• Induce temperature stress: Cryotherapy induces a short duration temperature stress to the body. The hormones released during stress — cortisol, adrenaline, and dopamine — increase the ability to withstand pain, fatigue, and hunger.
  • Increase metabolism. After a session of cryotherapy, energy (calories) are used to reheat the body. It is hypothesized that during a three to five minute session, approximately 500 to 800 calories are burned.

Cryotherapy Side Effects

There are a few side effects of cryotherapy treatments that therapists should note:

  • While cryotherapy can reduce unwanted pain and nerve irritation, it sometimes can leave the tissue affected with unusual sensations, such as numbness or tingling.
  • Cryotherapy can cause redness and irritation of the skin. But, these effects are generally temporary.
  • If a localized cold pack or ice is left on the skin too long, it can cause integumentary damage (including frostbite in extreme cases). Therefore, localized cold therapy should never be applied longer than 30 minutes, and the skin integrity should be monitored during treatment.
  • Whole body cryotherapy should not exceed five minutes (typical treatment sessions are two to three minutes). Whole body cryotherapy causes decreased heart rate, increased blood pressure, and lowered respiration. The patient’s vital signs and disposition should be monitored before, during, and after treatment. Oxygen levels inside the chamber should also be checked.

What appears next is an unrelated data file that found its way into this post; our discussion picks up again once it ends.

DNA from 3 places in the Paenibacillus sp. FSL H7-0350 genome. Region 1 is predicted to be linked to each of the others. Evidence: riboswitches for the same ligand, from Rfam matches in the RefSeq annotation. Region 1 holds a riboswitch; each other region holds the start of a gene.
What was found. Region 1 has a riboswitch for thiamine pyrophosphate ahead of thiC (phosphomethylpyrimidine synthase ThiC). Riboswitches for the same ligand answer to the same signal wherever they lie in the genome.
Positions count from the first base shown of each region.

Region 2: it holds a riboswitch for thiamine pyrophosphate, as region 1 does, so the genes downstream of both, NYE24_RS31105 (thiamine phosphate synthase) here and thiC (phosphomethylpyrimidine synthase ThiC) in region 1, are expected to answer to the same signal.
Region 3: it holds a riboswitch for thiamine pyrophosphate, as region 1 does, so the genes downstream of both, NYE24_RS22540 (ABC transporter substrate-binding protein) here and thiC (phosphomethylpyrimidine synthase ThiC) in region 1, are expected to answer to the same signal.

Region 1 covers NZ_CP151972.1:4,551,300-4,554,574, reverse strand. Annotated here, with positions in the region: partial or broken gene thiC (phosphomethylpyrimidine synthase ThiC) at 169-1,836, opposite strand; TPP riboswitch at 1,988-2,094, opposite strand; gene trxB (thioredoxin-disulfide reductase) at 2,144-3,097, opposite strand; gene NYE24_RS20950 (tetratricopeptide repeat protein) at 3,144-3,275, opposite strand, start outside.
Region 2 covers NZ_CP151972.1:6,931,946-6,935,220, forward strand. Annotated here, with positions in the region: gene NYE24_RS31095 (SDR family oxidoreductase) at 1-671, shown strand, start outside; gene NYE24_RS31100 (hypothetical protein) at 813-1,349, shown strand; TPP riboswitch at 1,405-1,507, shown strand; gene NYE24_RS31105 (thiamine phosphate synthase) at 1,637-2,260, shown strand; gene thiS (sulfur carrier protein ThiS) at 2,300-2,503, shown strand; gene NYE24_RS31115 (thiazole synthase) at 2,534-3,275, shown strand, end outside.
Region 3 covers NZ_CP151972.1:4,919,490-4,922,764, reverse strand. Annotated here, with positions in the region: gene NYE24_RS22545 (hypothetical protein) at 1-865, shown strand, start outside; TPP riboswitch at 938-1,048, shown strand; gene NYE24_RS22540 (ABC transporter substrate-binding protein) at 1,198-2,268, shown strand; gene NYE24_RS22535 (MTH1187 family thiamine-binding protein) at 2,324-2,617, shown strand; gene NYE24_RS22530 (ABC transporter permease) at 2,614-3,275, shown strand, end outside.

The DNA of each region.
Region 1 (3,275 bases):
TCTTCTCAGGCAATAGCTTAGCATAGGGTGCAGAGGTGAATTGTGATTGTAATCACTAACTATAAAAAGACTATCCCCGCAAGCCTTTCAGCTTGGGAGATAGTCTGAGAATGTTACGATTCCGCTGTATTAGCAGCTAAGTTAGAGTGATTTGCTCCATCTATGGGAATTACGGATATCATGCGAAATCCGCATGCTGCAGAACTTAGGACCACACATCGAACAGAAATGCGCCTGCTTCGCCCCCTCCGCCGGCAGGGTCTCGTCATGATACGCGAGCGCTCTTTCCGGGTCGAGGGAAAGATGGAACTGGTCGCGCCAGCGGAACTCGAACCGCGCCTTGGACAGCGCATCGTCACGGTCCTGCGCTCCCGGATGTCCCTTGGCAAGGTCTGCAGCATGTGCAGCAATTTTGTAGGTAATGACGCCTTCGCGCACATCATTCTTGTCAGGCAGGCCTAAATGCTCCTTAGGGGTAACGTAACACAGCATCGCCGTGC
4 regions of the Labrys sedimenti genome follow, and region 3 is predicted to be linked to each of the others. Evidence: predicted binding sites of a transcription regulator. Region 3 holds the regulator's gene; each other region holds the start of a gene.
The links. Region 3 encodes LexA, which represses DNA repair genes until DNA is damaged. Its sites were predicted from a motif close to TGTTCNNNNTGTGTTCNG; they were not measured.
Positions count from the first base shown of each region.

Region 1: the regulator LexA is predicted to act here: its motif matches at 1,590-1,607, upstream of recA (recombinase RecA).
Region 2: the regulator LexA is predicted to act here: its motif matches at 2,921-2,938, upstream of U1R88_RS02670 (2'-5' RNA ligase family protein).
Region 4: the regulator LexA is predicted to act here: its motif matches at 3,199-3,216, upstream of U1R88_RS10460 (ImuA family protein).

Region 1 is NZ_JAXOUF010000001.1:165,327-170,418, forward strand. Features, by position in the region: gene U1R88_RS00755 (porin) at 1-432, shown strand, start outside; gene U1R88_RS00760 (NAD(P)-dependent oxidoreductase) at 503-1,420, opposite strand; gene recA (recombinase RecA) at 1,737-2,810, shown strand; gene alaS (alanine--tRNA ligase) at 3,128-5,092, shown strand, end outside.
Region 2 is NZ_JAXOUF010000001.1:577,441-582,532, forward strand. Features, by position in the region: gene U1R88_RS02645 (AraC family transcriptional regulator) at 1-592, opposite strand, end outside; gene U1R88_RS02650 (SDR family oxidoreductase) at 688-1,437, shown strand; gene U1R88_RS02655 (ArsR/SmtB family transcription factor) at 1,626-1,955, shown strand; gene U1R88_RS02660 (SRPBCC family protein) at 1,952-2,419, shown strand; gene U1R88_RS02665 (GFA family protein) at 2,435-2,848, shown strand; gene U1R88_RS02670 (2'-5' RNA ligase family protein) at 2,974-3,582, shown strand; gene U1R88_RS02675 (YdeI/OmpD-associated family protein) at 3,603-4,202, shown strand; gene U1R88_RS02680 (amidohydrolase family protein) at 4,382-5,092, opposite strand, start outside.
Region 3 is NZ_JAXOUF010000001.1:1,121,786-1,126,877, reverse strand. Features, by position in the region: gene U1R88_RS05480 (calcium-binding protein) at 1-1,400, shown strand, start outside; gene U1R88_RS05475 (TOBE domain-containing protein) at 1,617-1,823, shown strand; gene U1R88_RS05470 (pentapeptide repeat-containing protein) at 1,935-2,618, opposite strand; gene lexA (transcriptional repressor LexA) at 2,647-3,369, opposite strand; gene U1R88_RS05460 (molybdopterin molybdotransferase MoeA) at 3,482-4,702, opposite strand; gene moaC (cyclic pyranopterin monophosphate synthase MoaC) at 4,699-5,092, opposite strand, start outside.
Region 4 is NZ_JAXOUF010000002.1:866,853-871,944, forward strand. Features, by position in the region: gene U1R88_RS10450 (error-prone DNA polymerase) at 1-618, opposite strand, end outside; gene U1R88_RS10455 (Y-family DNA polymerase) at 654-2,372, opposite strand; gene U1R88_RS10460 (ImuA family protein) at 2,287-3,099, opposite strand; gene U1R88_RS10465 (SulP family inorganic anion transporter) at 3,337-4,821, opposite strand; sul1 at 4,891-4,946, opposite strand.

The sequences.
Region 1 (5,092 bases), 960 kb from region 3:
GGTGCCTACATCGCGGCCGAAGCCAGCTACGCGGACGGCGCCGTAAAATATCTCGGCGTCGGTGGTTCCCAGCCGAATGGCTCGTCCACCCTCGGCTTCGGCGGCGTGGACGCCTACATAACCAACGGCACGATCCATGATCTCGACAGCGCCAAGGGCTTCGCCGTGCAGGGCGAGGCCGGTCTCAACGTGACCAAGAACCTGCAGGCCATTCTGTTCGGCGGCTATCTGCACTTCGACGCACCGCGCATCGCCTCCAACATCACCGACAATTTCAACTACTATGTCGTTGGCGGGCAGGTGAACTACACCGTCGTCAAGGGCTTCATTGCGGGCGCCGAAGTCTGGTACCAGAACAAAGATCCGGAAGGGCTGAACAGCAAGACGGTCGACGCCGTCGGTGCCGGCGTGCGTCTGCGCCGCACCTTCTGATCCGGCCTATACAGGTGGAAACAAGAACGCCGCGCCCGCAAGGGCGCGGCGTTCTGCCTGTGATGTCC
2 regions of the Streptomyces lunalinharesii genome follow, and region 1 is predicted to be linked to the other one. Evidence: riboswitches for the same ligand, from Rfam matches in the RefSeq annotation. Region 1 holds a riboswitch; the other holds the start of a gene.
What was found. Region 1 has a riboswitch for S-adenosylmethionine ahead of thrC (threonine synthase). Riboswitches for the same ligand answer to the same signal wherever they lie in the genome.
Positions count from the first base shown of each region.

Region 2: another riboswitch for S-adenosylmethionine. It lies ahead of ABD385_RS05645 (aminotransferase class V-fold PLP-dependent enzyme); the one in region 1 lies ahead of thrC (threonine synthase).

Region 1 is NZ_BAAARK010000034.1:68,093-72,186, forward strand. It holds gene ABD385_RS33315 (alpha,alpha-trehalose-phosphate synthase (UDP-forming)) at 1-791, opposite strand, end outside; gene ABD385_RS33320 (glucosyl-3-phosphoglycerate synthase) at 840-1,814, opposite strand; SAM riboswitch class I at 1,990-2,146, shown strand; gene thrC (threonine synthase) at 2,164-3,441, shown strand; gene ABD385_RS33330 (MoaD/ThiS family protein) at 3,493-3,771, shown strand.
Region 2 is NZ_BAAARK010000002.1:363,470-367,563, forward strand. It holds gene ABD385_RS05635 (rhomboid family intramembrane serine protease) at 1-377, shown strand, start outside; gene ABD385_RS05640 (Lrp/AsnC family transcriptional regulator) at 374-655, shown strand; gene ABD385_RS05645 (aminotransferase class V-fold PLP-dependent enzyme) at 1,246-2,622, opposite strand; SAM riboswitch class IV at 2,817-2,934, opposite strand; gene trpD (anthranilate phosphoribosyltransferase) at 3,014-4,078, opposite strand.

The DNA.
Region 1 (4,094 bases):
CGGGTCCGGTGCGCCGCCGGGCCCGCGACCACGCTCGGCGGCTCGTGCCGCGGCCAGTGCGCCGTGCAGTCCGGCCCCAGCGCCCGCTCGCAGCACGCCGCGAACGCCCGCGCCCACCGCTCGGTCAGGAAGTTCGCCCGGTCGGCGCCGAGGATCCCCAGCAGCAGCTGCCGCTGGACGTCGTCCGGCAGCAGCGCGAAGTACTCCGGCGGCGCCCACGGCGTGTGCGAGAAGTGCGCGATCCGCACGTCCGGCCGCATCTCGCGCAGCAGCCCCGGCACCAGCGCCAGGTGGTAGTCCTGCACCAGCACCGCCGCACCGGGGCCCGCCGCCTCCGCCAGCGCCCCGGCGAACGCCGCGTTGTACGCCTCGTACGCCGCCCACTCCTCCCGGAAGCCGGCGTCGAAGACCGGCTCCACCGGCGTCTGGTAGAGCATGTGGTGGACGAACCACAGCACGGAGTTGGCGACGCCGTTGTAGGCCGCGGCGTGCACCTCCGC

• The patient should ensure that all clothing and skin are completely dry when stepping into a cryotherapy chamber. Also, metal or jewelry should be removed. Last, sensitive body parts should be covered with a facemask, ear muffs, gloves, and socks or slippers. Burning of the skin or frostbite can occur when a patient does not follow proper protocol when entering a cryotherapy chamber.

Cryotherapy Contraindications

Cold therapy, especially whole body cryotherapy, should be avoided in the following cases:

  • Any respiratory illness
  • A history of heart attack in the past six months
  • High blood pressure
  • Unstable angina pectoris
  • Cardiovascular disease or arrhythmias
  • Circulatory disorders like peripheral arterial or venous disease (DVT)
  • Anemia tumors
  • History of stroke or cerebral hemorrhage
  • History of seizures
  • Raynaud’s syndrome
  • Bleeding disorders
  • Acute or chronic kidney disease
  • Metal implants or pacemakers
  • Pediatric patients (younger than 18)

If your patient has any history of chronic illness, confer with the prescribing physician before beginning cryotherapy treatment.
This article was written by Bijal Shah, Clinical Educator